My childhood home, a gray, old farm house, sat nestled near the small town of McKean Pennsylvania. My father moved us there from Pittsburgh in 1954 when I was no taller than a limp potato sack. I was their only child at the time. He said the city was no place to raise a family. We needed room to run and explore and my mother needed a quiet place to work on her writing. However, in three years of living there she gave birth to four of my brothers. So much for peace and quiet. There must have been something in the water.
Folks in town liked to whisper about that house like it was some kind of architectural Jezebel. By the time I could spell my own name I had heard dozens of rumors and stories surrounding our home. There were certainly enough to keep my young mind racing through many sleepless nights. Some of the more elaborate stories suggest a mass murder of the previous occupants by their deranged mother. My classmates claimed that this woman then buried the corpses of her husband and three children in the walls and that they walked around at night looking for revenge. I made sure to always keep my door locked.
Another urban legend told that this house was a Union hospital during the Civil War. Although I could see the possibility of truth in this yarn, I never believed the part about the secret chest of gold that a defecting soldier buried somewhere on our property. My rolling eyes and smart remarks never stopped my younger brothers from searching for it though. God bless them. Occasionally, when I didn't have a book to read or chores to do, I would humor the little pirates and go hunting with them.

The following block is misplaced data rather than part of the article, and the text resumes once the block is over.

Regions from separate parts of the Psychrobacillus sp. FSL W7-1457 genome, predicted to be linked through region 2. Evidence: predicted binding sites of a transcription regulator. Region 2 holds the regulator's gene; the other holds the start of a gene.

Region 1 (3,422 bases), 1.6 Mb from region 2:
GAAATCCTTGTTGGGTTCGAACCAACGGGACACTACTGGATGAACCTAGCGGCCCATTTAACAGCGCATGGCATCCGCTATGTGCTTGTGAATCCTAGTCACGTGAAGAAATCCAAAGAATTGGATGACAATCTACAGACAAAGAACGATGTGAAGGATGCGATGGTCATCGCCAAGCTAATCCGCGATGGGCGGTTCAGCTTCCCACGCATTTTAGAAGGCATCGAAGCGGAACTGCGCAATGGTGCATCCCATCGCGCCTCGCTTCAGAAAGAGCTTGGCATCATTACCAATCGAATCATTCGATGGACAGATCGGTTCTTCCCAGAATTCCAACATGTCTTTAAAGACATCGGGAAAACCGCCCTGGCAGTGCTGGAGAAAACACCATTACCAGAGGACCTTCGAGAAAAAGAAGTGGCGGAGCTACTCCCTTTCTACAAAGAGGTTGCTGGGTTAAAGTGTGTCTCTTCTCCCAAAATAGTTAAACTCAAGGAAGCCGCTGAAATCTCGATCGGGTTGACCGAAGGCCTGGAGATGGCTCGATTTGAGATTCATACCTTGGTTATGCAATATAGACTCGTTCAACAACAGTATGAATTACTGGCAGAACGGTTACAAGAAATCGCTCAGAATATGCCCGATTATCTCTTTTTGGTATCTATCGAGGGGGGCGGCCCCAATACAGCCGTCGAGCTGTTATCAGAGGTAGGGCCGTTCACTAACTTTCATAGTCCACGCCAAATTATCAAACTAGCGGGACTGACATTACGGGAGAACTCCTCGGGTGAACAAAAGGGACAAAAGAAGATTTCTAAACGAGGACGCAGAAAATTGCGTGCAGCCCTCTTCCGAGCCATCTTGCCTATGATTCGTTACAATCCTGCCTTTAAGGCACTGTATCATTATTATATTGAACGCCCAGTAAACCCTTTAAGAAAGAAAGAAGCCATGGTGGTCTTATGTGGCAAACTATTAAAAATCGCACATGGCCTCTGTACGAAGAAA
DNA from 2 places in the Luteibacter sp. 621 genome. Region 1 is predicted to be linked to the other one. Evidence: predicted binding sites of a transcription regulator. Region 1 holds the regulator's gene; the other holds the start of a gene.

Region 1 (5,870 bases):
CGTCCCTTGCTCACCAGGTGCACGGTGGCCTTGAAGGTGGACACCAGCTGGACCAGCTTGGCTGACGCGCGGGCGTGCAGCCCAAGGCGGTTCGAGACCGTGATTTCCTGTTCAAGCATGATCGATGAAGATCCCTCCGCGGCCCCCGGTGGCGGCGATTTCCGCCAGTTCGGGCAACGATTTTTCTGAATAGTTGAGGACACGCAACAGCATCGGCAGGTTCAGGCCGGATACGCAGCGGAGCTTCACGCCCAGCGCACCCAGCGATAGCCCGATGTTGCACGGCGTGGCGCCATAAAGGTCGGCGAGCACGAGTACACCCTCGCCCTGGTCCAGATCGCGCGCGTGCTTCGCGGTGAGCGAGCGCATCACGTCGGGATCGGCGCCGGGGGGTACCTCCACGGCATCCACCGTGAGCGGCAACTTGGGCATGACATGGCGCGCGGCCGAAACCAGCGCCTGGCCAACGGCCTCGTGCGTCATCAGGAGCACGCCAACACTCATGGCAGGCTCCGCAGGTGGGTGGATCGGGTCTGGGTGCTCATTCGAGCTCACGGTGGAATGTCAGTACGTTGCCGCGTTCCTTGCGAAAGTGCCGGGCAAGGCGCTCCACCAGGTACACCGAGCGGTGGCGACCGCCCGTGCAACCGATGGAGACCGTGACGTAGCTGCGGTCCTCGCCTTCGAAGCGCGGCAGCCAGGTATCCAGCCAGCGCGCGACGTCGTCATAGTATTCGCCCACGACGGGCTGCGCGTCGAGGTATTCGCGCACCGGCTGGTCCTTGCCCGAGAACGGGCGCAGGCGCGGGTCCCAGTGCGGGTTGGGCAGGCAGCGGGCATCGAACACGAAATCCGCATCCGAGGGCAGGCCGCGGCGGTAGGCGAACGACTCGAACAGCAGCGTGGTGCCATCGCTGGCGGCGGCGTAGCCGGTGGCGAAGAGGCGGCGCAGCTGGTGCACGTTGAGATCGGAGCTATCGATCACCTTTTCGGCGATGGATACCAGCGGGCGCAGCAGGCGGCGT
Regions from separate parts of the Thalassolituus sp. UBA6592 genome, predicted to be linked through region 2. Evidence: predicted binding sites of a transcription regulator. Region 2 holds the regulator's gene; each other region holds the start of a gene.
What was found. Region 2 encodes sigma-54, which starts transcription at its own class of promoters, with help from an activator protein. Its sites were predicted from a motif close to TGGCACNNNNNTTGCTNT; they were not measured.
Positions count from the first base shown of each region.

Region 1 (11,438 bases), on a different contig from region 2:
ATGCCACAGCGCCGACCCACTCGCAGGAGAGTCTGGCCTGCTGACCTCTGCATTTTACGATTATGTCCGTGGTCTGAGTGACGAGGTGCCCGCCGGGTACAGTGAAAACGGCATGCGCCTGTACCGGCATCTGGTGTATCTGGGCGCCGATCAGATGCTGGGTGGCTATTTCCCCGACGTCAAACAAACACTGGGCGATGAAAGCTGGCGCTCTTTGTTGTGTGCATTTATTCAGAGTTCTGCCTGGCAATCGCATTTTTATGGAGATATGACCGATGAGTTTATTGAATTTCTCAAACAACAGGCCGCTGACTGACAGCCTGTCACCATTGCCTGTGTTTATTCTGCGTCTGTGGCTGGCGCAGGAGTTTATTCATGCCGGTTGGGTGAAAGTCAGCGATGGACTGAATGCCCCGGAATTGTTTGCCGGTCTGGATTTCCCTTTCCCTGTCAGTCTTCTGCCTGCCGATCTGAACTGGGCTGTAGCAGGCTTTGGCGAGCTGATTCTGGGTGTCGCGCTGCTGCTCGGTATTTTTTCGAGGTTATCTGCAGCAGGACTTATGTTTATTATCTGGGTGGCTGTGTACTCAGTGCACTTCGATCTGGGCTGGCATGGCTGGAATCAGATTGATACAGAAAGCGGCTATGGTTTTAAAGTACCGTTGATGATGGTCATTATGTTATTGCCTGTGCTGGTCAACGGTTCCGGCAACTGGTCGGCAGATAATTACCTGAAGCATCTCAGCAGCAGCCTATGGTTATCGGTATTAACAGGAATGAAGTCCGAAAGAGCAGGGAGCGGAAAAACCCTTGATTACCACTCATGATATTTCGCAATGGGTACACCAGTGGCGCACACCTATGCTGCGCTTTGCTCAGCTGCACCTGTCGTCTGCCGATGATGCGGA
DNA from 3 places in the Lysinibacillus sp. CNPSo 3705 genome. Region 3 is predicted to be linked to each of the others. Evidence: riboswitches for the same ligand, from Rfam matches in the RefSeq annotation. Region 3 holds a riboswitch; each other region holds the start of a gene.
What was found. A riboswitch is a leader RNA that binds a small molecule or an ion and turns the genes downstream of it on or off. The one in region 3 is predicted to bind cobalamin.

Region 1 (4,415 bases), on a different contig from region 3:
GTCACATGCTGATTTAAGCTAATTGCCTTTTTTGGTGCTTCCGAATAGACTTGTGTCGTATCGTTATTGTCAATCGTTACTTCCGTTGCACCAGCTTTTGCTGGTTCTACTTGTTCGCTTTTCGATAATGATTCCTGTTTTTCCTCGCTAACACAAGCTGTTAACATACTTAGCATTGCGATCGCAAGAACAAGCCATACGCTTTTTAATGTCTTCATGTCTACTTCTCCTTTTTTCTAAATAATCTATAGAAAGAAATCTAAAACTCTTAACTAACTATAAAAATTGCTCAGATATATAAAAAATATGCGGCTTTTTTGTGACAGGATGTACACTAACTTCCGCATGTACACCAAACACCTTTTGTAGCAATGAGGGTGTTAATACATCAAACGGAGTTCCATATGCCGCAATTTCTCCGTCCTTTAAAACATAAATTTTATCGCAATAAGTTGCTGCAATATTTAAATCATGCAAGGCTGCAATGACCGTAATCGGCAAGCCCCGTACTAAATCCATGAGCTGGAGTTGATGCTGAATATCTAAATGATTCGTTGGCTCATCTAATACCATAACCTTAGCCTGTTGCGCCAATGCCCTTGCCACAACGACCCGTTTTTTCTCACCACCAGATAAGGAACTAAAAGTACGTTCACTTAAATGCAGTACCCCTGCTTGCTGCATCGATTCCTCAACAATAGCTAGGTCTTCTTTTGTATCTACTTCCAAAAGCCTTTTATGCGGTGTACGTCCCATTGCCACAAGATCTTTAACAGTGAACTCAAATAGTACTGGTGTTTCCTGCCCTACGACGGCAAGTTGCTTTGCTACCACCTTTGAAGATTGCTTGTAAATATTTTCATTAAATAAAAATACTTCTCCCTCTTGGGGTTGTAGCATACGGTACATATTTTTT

One afternoon, I believe it was in late summer, my brothers and I were out by the old barn just snooping. My eldest brother, Earl, came across a nest of milk snakes hidden underneath a patch of tall weeds. The snakes scattered, slithering everywhere as we tried to catch them. Their low, hissing sounds perfectly complimented the summer heat. It sounded like the world was cooking in a skillet. Earl raced inside to grab two glass jars from the kitchen cabinet. He hurried back and we spent the next hour or so catching the foot long critters. I lost track after about thirty. We were so proud of our find. I poked a few holes in the top of the jars so that they could breath and we ran inside to show mother.
My brothers trailed after me as I presented mother with our spoils. Always seeking her approval, I crept up to her as she was mending an old quilt. My grin was met only with her disgusted frown. She didn't laugh like I hoped she would. She didn't marvel at our cleverness and fascination with nature. She just scowled at me and made a noise very similar to the sound of the hissing snakes. She stood up and proceeded to drag me into the kitchen where I was sat down at our large, oak, dinner table.